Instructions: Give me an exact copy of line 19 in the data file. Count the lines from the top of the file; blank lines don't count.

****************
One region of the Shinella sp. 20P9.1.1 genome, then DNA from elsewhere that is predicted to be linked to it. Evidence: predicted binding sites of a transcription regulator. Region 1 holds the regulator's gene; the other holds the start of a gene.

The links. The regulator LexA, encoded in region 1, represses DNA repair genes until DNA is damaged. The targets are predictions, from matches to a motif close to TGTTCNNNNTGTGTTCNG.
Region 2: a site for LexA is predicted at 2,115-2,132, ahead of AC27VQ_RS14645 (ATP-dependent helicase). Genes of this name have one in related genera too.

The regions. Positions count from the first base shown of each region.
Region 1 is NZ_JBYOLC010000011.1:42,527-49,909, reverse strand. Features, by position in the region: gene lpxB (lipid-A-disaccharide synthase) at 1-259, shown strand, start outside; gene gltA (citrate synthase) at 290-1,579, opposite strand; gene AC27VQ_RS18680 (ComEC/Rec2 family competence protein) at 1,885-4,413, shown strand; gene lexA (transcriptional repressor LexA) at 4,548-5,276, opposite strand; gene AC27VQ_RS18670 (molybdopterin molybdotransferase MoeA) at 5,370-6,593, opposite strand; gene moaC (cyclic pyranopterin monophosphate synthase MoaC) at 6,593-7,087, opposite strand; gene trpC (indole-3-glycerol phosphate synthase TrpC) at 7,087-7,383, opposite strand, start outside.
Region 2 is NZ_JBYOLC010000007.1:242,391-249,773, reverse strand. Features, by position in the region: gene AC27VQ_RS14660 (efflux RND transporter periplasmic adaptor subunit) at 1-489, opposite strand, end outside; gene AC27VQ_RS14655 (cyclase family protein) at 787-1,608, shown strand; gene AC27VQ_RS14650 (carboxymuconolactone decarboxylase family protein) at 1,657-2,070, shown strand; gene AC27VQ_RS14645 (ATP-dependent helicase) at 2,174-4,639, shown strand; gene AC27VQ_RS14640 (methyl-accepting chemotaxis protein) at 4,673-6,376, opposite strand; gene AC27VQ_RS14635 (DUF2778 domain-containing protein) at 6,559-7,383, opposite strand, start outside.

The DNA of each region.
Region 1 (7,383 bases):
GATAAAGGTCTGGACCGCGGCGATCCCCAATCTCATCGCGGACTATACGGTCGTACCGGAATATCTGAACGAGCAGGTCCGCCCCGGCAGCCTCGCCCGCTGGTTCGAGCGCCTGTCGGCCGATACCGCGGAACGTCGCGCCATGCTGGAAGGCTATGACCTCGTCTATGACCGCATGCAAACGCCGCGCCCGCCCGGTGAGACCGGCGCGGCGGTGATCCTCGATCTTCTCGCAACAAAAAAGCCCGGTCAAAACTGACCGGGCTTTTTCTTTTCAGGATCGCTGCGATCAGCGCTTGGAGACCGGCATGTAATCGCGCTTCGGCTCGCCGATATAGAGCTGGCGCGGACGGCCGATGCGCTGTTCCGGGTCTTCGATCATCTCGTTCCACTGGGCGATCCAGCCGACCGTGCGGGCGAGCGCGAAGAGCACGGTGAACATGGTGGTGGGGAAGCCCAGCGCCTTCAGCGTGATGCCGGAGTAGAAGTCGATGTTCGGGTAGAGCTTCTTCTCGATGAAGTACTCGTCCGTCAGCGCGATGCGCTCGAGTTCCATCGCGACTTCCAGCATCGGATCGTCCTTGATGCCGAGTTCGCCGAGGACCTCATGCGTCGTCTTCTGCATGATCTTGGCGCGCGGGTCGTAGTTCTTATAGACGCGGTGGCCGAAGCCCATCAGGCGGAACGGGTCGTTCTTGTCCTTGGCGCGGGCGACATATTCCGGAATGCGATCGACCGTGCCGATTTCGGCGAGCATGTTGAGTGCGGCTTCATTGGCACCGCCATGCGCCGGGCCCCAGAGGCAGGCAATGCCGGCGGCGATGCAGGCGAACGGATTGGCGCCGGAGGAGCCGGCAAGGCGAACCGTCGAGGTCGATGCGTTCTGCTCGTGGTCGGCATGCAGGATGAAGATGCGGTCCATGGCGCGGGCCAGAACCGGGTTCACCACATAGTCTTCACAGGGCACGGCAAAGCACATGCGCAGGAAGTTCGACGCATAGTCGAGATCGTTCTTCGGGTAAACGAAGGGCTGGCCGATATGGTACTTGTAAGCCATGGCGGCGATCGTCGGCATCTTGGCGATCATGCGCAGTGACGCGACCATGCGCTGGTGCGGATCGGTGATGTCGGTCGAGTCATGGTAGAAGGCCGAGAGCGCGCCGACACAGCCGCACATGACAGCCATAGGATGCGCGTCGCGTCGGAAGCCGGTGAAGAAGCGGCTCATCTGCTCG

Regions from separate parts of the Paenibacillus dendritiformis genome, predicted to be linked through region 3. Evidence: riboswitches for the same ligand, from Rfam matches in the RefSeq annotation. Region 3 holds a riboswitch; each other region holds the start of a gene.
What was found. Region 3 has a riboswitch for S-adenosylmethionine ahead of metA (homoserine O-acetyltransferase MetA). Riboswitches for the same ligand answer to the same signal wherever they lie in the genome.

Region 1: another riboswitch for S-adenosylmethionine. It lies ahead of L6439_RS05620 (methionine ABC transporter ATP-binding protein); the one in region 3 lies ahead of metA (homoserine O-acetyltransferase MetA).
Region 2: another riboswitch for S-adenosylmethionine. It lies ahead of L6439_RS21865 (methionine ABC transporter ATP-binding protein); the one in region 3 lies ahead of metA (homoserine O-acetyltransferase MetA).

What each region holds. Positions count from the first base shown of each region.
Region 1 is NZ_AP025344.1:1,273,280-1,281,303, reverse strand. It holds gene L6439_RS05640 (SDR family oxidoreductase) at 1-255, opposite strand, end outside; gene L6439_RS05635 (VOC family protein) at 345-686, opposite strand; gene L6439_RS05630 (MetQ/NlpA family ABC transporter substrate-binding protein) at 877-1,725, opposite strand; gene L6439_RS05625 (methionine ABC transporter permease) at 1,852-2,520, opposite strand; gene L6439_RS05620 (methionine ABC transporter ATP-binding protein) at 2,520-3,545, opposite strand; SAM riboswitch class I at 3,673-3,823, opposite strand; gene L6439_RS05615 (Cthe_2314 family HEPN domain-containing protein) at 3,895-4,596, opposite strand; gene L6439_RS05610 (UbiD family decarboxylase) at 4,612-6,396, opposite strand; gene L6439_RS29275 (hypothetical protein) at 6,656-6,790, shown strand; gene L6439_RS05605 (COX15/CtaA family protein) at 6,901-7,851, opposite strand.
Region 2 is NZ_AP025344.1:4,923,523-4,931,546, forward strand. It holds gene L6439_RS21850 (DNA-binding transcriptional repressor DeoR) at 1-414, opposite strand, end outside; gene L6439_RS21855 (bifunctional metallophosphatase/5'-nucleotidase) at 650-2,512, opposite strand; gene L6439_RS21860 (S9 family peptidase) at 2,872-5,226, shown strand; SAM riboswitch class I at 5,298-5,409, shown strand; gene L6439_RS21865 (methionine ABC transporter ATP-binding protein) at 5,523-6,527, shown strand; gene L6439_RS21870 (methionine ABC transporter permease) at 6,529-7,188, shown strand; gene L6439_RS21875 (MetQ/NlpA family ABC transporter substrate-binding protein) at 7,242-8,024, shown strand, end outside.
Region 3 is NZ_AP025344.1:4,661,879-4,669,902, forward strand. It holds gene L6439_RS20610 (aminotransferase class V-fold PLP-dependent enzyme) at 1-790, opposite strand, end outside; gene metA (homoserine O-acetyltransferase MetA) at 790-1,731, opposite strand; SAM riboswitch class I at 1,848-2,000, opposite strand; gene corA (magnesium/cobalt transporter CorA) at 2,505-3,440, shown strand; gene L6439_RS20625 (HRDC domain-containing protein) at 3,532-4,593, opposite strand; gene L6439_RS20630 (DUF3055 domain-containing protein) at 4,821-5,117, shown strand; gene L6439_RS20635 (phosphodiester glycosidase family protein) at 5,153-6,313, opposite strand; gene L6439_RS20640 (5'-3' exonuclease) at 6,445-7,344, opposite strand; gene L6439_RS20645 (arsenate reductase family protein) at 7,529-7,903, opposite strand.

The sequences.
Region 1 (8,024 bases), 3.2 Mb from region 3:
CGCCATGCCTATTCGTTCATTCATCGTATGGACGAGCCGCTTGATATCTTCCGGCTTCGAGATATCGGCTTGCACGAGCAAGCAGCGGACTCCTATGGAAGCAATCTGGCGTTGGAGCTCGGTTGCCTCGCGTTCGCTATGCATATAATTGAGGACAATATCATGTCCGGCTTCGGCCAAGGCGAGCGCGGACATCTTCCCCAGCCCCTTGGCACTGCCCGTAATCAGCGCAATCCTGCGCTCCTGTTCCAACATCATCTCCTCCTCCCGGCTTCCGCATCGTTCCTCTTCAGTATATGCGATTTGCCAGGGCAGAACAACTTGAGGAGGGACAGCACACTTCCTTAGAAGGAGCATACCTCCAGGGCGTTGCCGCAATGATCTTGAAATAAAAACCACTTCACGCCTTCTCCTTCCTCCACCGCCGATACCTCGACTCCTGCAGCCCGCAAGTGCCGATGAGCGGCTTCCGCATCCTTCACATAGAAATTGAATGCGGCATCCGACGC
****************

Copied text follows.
Region 1 (8,024 bases), 3.2 Mb from region 3: